When Lafayette offered General Cornwalis a honorable surrender, Cornwalis refused. That is until the French General ordered a volley of his long cannons to show that he could easily level the entire city without the English being able to reach the French positions.

Cornwalis, realizing it was hopeless, immediately surrendered. When the terms of the surrender were sent to Cornwalis, Lafayette considered Washington as the Commanding officer and therefor requested that Cornwalis surrender his sword to Washington. Cornwalis refused. He instead sent his second officer in command. His orders were to hand the sword to Lafayette. The French General took it and handed it over to Washington. The British were allowed to leave peacefully and with dignity. As a result of this “Catholic” army the colonies gained their independence.

Tribunus said...

Thank you, Anon.

As you say the "Catholic" should be put in inverted commas.

Layafette, along with a great many of his officers, were already anti-clericals who favoured the Enlightenment and supported the French Revolution when it first happened.

So for "Catholic" read "not Catholic"!



Fred Preuss said...

More catholic clergy are gay than straight-some 'celibacy'!
Theology really is the Science of Queens.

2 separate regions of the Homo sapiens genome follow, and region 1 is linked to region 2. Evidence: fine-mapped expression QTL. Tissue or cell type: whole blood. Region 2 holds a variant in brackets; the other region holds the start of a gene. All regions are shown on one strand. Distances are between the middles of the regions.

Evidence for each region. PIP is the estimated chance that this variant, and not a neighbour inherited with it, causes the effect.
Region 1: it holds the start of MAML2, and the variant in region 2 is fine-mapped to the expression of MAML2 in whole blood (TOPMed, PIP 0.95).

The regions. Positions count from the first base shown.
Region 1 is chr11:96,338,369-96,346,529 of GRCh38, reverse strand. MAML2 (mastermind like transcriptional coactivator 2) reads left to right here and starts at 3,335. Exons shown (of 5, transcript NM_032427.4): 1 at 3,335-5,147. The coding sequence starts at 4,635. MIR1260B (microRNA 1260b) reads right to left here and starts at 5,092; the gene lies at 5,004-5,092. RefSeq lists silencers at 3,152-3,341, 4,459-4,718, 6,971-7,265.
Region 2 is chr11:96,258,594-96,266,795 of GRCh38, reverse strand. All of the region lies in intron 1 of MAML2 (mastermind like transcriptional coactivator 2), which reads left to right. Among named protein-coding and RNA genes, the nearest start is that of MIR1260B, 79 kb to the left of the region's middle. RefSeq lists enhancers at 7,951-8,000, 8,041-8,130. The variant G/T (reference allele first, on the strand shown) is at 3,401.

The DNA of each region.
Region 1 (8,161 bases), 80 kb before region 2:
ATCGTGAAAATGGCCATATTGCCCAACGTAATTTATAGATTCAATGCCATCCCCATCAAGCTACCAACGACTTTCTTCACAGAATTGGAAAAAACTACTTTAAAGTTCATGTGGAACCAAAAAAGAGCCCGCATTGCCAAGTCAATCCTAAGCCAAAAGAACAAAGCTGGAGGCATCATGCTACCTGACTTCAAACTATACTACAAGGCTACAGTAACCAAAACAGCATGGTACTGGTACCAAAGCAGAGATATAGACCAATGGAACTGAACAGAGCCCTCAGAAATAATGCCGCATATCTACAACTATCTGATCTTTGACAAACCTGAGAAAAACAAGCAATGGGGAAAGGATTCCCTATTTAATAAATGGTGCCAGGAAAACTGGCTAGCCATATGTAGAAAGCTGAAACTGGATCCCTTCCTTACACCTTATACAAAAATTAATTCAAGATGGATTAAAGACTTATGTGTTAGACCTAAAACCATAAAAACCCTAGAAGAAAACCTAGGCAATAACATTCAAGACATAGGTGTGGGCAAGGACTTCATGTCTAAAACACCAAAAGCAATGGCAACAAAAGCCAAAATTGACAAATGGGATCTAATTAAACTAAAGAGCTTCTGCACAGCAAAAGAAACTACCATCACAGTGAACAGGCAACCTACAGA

Tribunus said...

Well, Fred, since you have such a fixation on the issue, perhaps you are describing yourself?

Meghan said...

I in no way condone the disgusting display of bigotry you are attempting to refute, but having read several of your posts, including the ones where you respond to Fred Preuss, it is my opinion that you are almost as biased and uncharitable towards Protestants as you accuse Fred Preuss of being towards Catholics. You ignored the mistakes made and damage caused by Catholics in South America, glossed over the blatant persecution of Protestants in Catholic countries, did not acknowledge the Spanish Inquisition (which killed more "witches" than Salem), and callously insulted all Americans. Again, I do not believe that Fred Preuss was right in saying what he said, but your response hardly swayed me to the "Catholic side."

Tribunus said...


I am afraid I think that you are, indeed, condoning the disgusting display of bigotry I am attempting to refute.

It comes from Fred Preuss, in case you missed it.

If you think the above rants by Mr Preuss are equivalent to a reasoned refutation then, frankly, your opinion is not worth very much.

Fred provides not a shred of evidence for his bigotry and venom. He just spews it out.

I have many times refuted the lies and black propaganda directed against Catholics in South America, and elsewhere, but you are clearly taking not the slightest bit of notice because it doesn't suit you.

Very well, but don't expect me to take you seriously.

Indeed, your very reply demonstrates how little you know.

The Spanish Inquisition killed no-one. It convicted them, true, but it was the state that executed them.